Buddhist Community Shares Prayers for Sri Lanka

Pictured above: Neal Cichanowicz of Northville shared his thoughts at Tuesday’s meditation session, while Bhante Kottawa Nanda (in orange robes) looked on. | Don Jayamaha photo for LIBMC

The Long Island Buddhist Meditation Center (LIBMC) in Northville conducted a ceremony Tuesday evening, April 23, to offer merits to the ones who lost their lives in the terrorist attack on Easter Sunday in Sri Lanka.

Many members and the chief monk of the meditation center, Bhante Kottawe Nanda, are from Sri Lanka, which is a predominantly Buddhist country whose Muslim population is about 10 percent and whose Catholic population is about 6 percent. A group of LIBMC members traveled to Sri Lanka in January to meet with political and religious leaders there.

Sri Lanka faced several decades of civil war in the late 20th Century, but has been a peaceful country for the past decade.

That peace was shattered Easter morning with a coordinated series of suicide bombings by Muslim extremists at churches and hotels that has left more than 350 people dead.

Bhante Nanda opened Tuesday’s meditation session by sharing his thoughts on the terrorist attacks, which he described as an unacceptable incident in in a predominantly Buddhist country. He added that, at this time of anger and hatred, there is no point in blaming those who attacked. It is not their fault, he said, but the fault of the activists who train them to have a suicidal mindset and indoctrinate them into the evil thinking that leads them to destroy the lives of innocent people.

The world should come together to discover the roots of these activities, which are becoming a threat to the whole world, he added. This is not the first time and it will be not the last. We live in a civilized world. Therefore, we should think not of how one country can protect themselves, but of how the whole world can find a solution to keep humankind safe.

The meditation session was filled with local American community members and members of the LIBMC meditation group. They opened by observing two minutes of silence in the memory of the departed once.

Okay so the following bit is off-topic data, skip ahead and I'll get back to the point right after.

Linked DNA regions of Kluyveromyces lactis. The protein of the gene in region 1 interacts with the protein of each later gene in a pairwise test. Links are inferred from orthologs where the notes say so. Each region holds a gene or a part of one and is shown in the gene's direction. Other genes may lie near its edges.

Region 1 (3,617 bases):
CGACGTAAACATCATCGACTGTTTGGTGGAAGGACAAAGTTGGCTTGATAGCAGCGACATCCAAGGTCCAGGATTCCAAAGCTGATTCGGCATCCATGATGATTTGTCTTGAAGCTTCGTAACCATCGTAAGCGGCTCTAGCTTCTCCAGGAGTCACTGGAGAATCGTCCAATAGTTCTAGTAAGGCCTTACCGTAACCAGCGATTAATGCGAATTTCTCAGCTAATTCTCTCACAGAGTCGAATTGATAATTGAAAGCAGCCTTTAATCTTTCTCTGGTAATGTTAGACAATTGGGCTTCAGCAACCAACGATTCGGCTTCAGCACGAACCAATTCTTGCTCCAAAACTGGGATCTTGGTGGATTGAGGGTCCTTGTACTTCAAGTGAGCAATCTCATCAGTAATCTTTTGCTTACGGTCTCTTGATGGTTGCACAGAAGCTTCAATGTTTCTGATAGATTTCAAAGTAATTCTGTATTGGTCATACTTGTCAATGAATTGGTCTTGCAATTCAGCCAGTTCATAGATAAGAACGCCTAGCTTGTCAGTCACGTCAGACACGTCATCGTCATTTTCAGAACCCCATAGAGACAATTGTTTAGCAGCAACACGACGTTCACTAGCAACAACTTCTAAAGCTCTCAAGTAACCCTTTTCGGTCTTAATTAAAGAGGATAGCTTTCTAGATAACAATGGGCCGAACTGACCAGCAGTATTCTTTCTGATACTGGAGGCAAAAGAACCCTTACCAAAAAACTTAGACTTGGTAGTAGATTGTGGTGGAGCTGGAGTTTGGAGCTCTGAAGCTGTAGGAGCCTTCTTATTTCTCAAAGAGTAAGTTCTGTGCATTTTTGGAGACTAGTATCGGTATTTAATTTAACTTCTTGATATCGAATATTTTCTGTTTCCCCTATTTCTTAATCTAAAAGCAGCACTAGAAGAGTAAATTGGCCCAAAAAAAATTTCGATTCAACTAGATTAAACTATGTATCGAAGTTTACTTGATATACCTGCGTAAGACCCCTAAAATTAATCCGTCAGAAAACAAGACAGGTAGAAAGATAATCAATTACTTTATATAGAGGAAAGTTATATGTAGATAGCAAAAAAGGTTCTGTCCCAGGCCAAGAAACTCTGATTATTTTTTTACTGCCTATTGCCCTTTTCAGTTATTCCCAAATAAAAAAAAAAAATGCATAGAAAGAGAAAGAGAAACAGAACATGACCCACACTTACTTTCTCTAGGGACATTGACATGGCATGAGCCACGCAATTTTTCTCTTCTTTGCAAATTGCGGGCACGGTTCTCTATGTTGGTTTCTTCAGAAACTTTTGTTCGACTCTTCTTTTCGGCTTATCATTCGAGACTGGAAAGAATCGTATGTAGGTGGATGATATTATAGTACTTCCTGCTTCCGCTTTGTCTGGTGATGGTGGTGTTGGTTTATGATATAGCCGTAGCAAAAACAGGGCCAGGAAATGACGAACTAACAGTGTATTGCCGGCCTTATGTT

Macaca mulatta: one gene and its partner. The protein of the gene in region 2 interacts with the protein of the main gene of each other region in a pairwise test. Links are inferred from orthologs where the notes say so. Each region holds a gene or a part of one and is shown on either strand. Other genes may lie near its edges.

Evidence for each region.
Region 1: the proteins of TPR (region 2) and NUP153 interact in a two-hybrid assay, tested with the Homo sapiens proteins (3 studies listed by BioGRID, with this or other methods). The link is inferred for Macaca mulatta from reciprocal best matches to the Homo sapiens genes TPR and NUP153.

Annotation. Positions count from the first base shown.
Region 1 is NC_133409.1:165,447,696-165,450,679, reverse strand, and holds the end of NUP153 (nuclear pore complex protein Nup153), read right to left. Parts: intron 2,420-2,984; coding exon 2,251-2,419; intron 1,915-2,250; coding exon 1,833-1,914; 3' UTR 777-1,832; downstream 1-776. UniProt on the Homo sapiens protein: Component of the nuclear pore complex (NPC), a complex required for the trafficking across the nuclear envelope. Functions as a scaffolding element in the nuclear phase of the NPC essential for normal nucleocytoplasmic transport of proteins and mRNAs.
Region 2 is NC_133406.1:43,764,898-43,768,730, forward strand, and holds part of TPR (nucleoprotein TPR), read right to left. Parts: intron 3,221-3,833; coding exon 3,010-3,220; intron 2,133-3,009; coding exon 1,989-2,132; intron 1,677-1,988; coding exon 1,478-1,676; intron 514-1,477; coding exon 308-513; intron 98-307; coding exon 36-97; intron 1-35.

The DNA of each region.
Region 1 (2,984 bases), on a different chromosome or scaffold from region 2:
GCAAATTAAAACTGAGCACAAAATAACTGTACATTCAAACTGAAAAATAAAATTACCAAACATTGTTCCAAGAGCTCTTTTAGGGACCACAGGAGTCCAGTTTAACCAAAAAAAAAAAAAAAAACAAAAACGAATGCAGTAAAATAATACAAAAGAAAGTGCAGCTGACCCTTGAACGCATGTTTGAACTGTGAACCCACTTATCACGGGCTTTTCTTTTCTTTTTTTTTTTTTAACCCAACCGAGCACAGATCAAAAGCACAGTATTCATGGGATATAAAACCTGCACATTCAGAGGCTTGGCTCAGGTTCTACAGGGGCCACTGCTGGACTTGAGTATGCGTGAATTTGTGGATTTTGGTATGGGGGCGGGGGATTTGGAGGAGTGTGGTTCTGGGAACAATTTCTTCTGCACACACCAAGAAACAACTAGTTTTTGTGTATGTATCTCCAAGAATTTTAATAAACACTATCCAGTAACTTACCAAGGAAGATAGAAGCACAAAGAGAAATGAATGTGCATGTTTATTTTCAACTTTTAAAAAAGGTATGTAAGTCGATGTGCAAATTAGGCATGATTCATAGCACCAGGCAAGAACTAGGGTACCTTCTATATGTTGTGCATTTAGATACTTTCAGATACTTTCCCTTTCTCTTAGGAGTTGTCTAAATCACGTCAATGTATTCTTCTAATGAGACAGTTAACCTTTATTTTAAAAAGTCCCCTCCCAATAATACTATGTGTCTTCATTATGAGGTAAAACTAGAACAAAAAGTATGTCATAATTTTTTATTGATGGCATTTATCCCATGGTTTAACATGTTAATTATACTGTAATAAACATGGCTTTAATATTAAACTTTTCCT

After sharing his thoughts, Bante Kottawe Nanda conducted a merit sharing ceremony (Pansakoola) by offering a white cloth “Mathaka Wasthra” and doing a water pouring ceremony known as “Pan Wadeema.”

The Buddhist concept of merit, not widely known in the U.S., is a force that comes from doing good deeds in the world, which improves one’s mind and well-being and can bring good fortune.

Suzanne Driscoll, one of the LIBMC members who visited Sri Lanka with the group from the meditation center in January, expressed her feeling toward the affected families and shared her experience of the kind hospitality of and generosity of the Sri Lankans.

She mentioned that, from the time she entered the country until her departure, her experience with the people of Sri Lanka was unforgettable. She said that she cannot believe how one can destroy the lives of a kind and spiritual nation.

The international terror group ISIS claimed credit for the attack on Tuesday, though international investigators have not yet found proof of coordination between ISIS and the attackers.

Mike Cardaciano also shared his experience in Sri Lanka and said that, at a time of sorrow and pain, valuable Buddhist teachings help us to look at the situation with a calmer mind. Therefore, without reacting with anger and hatred, we can spread loving kindness toward the people who lost their lives, and to their families.

Meditation group member Surya said her deepest sympathies go to the people of Sri Lanka who lost their family in this horrific attack and added that the best way of avoiding such activities is to help the people who did this understand how they can achieve more by spreading loving kindness.

Neil Felton, a psychologist and a trauma expert, shared his experience with the gathering. He explained how a traumatic person’s mind will work and said the minds of the people who do violent activities have been affected by their negative life experiences. They can be healed and let back to live a normal life, he said, adding that living a Buddhist-guided life can help us avoid being involved in traumas and therefore develop a peaceful mind.

Many other participants expressed their thoughts and sent blessings to the people of Sri Lanka and assured their support in the time of need.

In closing, Bhante Nanda thanked everyone for participating in the ceremony and blessed them with a protection chant known as pirith.

The Long Island Buddhist Meditation Center is asking the American community to pray for the victims of this attack.

— contributed by Don Jayamaha for LIBMC

East End Beacon

The East End Beacon is your guide to social and environmental issues, arts & culture on the East End of Long Island.

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